Review: Stacking

Stacking is the latest downloadable offering from Double Fine, and like its predecessor Costume Quest it’s an imaginative if very easy-going puzzle game with a whole load of style but not much in the way of substance. The premise is instantly striking – just like in Costume Quest (a phrase I can see myself using a hundred times in this review, so let’s shorten it to ‘JLICQ’ for brevity’s sake), the player takes control of a young child on a mission to rescue their sibling(s), but this time it’s not suburban Americana in the spotlight – it’s the far more interesting and surreal world of 1920s Russia, populated entirely by matryoshka¬†dolls and filtered through the visual and audio stylings of early silent cinema.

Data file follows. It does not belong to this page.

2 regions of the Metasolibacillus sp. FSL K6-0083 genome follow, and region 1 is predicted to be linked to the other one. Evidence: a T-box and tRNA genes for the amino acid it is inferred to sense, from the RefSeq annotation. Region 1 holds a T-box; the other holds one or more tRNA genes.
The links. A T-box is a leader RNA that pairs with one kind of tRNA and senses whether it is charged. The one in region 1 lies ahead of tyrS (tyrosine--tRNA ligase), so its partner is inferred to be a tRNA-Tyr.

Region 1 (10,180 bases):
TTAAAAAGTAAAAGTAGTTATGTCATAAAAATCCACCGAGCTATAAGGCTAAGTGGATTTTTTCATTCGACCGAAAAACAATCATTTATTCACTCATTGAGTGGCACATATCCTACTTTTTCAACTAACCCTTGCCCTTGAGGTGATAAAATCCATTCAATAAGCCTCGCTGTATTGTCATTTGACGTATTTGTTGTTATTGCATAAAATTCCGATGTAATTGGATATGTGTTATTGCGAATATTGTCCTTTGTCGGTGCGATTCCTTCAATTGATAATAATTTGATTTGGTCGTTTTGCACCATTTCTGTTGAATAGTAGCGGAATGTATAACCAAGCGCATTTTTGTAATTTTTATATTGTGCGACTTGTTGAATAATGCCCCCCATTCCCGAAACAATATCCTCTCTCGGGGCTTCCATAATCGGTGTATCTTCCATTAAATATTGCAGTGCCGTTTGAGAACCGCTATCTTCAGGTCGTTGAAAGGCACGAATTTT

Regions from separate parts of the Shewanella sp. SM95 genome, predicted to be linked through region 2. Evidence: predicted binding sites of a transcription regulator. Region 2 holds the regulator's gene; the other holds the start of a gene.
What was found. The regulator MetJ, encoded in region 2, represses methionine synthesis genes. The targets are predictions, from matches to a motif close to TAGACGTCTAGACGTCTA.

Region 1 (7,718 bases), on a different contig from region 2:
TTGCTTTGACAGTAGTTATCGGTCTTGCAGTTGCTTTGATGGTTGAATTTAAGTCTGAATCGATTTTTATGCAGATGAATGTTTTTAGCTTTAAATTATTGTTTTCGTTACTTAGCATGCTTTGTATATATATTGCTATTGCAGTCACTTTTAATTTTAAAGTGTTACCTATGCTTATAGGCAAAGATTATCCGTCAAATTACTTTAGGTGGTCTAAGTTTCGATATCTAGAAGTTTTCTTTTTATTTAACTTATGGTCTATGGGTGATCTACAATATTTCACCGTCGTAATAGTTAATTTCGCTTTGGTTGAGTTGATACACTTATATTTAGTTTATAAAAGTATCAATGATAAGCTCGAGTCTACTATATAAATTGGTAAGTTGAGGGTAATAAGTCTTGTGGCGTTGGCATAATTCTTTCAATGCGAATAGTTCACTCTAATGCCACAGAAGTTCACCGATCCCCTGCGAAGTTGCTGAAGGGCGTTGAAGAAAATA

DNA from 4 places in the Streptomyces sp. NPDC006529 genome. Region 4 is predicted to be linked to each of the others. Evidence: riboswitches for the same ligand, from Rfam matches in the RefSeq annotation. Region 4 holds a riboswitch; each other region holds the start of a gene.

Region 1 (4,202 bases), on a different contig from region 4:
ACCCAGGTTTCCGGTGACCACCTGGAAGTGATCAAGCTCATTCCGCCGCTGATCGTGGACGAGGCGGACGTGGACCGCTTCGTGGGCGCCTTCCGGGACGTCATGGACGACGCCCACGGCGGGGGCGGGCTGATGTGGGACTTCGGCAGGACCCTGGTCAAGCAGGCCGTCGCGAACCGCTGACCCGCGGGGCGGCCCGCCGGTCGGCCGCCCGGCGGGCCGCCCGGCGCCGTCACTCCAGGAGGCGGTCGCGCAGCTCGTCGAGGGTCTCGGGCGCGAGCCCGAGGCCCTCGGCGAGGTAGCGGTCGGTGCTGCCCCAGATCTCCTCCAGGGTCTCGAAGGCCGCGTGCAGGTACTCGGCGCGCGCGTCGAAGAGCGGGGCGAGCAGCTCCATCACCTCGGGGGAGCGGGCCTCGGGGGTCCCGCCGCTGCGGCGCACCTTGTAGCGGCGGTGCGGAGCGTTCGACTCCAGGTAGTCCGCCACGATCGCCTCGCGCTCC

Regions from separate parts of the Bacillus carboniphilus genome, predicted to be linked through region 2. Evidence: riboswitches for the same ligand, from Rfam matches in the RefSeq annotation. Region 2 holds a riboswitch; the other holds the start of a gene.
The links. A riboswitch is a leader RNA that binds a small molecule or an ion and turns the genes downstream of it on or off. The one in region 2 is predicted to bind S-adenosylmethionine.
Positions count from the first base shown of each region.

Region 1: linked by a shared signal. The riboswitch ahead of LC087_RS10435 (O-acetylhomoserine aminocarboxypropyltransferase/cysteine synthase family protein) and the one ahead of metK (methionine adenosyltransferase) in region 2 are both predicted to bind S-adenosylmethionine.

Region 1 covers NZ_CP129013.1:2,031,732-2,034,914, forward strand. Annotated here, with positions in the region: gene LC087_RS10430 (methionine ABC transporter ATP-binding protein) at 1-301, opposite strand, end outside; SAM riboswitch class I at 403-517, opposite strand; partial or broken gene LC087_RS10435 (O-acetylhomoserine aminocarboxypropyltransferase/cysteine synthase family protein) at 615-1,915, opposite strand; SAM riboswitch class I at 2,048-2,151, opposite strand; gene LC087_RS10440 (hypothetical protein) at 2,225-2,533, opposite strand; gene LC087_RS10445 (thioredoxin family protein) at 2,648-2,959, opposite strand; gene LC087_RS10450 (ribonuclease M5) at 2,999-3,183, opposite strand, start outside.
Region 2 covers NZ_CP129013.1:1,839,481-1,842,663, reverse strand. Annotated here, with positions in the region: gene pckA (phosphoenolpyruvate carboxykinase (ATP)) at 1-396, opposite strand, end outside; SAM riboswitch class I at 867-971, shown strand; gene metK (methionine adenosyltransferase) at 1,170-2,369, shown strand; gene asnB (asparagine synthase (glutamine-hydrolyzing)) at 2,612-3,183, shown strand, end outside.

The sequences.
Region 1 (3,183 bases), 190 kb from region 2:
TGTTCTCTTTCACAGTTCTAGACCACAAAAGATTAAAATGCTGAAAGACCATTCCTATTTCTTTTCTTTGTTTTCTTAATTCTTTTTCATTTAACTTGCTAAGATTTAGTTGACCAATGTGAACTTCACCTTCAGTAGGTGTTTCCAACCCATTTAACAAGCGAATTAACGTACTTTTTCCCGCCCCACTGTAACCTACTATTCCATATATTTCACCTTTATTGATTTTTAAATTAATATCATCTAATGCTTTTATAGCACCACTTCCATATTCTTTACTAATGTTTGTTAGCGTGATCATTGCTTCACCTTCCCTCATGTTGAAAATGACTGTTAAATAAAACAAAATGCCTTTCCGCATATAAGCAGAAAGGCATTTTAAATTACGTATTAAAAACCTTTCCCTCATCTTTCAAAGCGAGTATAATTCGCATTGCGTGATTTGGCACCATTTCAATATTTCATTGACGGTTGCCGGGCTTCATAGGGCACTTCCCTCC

It’s a wonderfully constructed setting. The tinkling music hall piano and faded film (which periodically slips off the track revealing sprocket holes to the light of the projector) fit the tone very well; the slightly creepy but authentically recreated painted faces on the dolls all perfectly evoke the time period, as does the card-and-wire animation in the ‘special effect’ segments, although sometimes the dialogue presented on classic title cards slips into overly modern language and lets it down somewhat. This, though, is a minor complaint given the success with which the rest is implemented.